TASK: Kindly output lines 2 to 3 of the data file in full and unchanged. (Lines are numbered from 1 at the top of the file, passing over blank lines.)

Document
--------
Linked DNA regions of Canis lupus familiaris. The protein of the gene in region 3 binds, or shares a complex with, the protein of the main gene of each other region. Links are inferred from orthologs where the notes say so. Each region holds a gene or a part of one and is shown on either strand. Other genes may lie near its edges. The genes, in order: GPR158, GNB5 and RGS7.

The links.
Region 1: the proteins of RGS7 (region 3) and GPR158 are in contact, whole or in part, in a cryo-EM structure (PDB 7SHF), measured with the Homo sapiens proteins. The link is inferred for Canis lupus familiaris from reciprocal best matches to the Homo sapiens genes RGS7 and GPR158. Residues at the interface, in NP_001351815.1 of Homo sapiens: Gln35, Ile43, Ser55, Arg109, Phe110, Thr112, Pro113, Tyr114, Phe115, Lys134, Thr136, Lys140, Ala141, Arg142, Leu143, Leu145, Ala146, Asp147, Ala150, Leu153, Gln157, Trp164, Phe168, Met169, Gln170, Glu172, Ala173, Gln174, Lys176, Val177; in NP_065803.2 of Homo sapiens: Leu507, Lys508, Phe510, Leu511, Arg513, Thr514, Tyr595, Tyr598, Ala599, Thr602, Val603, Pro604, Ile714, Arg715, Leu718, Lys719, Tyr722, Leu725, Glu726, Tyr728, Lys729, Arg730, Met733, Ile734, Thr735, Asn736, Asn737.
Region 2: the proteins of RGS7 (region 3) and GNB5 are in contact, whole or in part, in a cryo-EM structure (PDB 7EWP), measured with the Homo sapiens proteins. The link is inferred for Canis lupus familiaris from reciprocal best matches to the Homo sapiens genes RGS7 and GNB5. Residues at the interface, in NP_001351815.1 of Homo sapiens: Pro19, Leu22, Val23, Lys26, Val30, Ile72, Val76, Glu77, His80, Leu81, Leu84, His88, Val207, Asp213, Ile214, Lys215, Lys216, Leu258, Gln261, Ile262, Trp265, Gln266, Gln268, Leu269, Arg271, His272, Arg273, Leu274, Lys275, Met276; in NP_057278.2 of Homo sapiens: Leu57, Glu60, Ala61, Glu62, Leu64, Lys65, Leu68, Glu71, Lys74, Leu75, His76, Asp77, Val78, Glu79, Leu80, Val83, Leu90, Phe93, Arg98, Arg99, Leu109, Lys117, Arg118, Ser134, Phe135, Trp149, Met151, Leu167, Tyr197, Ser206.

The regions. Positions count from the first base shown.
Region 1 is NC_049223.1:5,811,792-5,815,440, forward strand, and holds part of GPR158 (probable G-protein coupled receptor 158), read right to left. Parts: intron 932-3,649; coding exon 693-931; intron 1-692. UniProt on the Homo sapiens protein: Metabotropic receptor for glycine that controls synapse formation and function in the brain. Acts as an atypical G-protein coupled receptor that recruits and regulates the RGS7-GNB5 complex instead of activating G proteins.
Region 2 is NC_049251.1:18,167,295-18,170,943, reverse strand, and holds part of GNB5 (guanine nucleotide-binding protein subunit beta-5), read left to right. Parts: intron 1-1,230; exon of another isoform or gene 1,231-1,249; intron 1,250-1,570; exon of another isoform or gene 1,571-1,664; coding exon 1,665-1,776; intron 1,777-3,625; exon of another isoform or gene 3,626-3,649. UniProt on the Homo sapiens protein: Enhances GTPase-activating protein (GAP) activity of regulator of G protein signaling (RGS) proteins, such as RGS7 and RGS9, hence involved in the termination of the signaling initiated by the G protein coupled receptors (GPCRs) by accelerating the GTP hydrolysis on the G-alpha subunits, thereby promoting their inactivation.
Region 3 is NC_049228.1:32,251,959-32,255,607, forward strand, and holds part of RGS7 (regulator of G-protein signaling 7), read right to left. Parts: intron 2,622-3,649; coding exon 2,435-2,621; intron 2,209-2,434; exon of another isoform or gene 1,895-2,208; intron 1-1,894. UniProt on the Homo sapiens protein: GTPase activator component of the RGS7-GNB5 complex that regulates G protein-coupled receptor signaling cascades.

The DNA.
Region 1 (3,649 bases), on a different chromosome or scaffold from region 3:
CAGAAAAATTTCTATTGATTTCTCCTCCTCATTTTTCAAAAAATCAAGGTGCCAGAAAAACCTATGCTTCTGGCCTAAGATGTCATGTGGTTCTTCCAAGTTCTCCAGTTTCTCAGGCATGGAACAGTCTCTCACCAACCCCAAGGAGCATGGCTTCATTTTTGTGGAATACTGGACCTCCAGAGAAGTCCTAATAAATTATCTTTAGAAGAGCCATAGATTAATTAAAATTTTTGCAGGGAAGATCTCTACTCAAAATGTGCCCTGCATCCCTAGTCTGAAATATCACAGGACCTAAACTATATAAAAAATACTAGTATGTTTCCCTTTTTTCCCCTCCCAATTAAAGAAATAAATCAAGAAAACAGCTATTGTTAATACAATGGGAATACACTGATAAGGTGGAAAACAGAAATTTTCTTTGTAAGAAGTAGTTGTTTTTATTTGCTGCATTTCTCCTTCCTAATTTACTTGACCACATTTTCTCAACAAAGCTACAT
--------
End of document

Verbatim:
The links.
Region 1: the proteins of RGS7 (region 3) and GPR158 are in contact, whole or in part, in a cryo-EM structure (PDB 7SHF), measured with the Homo sapiens proteins. The link is inferred for Canis lupus familiaris from reciprocal best matches to the Homo sapiens genes RGS7 and GPR158. Residues at the interface, in NP_001351815.1 of Homo sapiens: Gln35, Ile43, Ser55, Arg109, Phe110, Thr112, Pro113, Tyr114, Phe115, Lys134, Thr136, Lys140, Ala141, Arg142, Leu143, Leu145, Ala146, Asp147, Ala150, Leu153, Gln157, Trp164, Phe168, Met169, Gln170, Glu172, Ala173, Gln174, Lys176, Val177; in NP_065803.2 of Homo sapiens: Leu507, Lys508, Phe510, Leu511, Arg513, Thr514, Tyr595, Tyr598, Ala599, Thr602, Val603, Pro604, Ile714, Arg715, Leu718, Lys719, Tyr722, Leu725, Glu726, Tyr728, Lys729, Arg730, Met733, Ile734, Thr735, Asn736, Asn737.